Kingsley Bolton, Jan Olsson (red.)
Media, popular culture and the American century
Mediehistoriskt arkiv 20
Seen from a contemporary perspective, it is evident that the greatest cultural impact of the U.S. in the fabled American Century was not at the high end of intellectual thought, but at the level of popular culture, the mass media, technology and the spread of the American vernacular in all its semiotic forms.
From the first days of Hollywood till the present, the desire for U.S. cultural products through advertising, fashion, film, life-styles, popular music, television, and much else, has been a force felt worldwide. In 1941, Henry R. Luce published his since-contested paean to the American Century, in which he asserted that: “American jazz, Hollywood, movies, American slang, American machines and patented products, are in fact the only things that every community in the world, from Zanzibar to Hamburg, recognizes in common.”
The perspectives in this volume explore a diverse range of Americana, where the borders between America and the world, dreams and dystopia, and reality and the imaginary blur across settings domestic and international. From the configurations of U.S. in the early 1900s, the essays move to the digital age of Google and computerized hip-hop culture. Somewhere mid-century, other events and movements receive scrutiny, including Asian dreams of the U.S., the impact of cinema in Republican China, and European imaginaries of America. Meanwhile, we remain transfixed by the continuing power of the U.S. desiring machine, even as we move towards someone else’s century.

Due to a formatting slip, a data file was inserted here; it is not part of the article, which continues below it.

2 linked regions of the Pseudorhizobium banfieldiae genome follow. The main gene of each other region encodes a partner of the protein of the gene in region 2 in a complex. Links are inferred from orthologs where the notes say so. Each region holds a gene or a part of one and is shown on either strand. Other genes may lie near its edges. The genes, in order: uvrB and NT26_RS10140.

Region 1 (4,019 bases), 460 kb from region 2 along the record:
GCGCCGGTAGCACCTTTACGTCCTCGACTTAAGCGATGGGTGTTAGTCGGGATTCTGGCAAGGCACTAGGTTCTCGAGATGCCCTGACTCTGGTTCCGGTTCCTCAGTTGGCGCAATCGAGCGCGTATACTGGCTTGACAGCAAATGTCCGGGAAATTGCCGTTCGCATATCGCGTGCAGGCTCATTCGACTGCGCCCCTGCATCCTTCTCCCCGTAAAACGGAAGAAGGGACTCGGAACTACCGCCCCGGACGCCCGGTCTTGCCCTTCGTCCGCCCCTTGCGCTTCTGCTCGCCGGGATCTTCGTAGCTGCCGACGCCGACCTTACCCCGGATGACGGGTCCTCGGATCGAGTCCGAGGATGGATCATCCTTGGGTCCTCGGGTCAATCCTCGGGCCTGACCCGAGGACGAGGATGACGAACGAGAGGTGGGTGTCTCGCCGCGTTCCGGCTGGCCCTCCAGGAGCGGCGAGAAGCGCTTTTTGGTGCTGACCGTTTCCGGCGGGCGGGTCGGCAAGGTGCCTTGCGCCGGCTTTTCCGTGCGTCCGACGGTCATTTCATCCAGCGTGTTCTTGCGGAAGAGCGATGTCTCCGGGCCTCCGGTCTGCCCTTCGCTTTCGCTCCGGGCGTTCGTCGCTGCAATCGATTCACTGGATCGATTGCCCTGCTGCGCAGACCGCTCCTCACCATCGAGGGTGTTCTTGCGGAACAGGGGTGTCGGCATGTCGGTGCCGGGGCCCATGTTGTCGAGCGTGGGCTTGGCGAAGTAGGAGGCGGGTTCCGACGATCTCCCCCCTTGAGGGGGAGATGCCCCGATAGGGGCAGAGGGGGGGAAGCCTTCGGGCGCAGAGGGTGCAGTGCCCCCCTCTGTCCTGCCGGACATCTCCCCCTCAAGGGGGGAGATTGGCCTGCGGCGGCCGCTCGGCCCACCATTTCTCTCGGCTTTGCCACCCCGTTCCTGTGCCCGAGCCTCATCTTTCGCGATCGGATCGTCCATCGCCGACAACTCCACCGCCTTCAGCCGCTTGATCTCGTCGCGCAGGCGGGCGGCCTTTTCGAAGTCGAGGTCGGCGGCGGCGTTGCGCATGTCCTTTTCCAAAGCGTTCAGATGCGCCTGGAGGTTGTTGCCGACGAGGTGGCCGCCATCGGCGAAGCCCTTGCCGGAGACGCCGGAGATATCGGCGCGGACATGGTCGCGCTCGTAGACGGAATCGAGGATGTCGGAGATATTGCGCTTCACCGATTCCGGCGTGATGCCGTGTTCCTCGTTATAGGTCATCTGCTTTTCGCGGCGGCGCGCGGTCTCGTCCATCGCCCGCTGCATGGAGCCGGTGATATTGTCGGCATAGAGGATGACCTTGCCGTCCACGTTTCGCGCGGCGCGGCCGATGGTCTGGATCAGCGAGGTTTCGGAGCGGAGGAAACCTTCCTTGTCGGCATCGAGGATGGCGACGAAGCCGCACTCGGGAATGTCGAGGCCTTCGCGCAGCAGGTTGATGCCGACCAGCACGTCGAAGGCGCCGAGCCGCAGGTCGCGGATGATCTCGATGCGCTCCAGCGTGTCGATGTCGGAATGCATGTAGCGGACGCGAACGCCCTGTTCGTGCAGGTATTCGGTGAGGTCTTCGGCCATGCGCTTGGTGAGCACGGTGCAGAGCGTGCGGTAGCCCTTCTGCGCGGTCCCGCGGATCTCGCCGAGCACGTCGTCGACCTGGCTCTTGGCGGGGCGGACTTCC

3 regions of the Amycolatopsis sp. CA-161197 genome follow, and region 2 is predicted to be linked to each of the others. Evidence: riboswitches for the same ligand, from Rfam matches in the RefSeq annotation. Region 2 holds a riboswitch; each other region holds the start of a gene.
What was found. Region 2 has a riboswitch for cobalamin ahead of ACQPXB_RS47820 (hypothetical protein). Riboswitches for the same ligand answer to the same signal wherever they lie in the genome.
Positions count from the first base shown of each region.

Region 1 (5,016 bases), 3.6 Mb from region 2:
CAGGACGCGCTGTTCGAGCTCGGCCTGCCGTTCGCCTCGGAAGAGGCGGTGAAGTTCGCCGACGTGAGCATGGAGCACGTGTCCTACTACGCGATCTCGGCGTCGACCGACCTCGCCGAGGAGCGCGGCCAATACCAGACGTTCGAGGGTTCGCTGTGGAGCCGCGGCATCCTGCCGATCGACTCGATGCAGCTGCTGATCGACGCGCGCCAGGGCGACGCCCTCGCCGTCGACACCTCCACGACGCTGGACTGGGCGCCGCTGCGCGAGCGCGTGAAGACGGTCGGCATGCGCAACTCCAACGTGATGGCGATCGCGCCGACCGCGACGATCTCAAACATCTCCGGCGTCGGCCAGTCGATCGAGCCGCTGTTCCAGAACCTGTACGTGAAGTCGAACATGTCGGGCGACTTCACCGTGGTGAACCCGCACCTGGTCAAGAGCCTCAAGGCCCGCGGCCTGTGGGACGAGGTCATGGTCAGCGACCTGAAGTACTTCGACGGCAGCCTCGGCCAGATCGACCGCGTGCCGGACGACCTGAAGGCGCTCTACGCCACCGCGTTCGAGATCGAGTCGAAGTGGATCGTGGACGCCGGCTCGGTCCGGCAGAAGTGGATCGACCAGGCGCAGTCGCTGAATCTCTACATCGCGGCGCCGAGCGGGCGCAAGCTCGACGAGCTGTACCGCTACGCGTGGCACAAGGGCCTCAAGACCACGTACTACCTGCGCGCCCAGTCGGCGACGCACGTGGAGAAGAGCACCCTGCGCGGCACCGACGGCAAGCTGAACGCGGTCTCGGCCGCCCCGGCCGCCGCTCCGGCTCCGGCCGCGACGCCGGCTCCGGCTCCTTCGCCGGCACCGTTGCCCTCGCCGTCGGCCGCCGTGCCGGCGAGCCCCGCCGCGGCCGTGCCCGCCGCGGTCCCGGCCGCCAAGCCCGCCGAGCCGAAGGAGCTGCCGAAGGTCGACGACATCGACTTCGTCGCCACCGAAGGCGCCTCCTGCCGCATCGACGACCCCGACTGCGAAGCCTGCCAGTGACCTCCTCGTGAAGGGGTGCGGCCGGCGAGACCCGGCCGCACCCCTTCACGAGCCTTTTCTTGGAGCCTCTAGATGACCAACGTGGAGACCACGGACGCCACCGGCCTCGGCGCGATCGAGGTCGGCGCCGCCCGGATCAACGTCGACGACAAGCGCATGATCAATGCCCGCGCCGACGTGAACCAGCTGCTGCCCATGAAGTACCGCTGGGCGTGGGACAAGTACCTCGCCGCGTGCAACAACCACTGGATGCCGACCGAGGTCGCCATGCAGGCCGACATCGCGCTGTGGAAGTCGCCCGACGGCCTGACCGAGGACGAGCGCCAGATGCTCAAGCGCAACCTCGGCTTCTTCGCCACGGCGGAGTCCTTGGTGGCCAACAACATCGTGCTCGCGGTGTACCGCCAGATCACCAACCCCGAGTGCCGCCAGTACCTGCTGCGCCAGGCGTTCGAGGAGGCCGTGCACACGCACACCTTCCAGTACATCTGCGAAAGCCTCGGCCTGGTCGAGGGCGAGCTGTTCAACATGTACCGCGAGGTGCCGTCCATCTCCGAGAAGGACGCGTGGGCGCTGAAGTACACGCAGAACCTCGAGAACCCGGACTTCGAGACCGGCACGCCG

Kingsley Bolton is Professor of English at City University of Hong Kong and Stockholm University.
Jan Olsson is Professor of Cinema Studies at Stockholm University.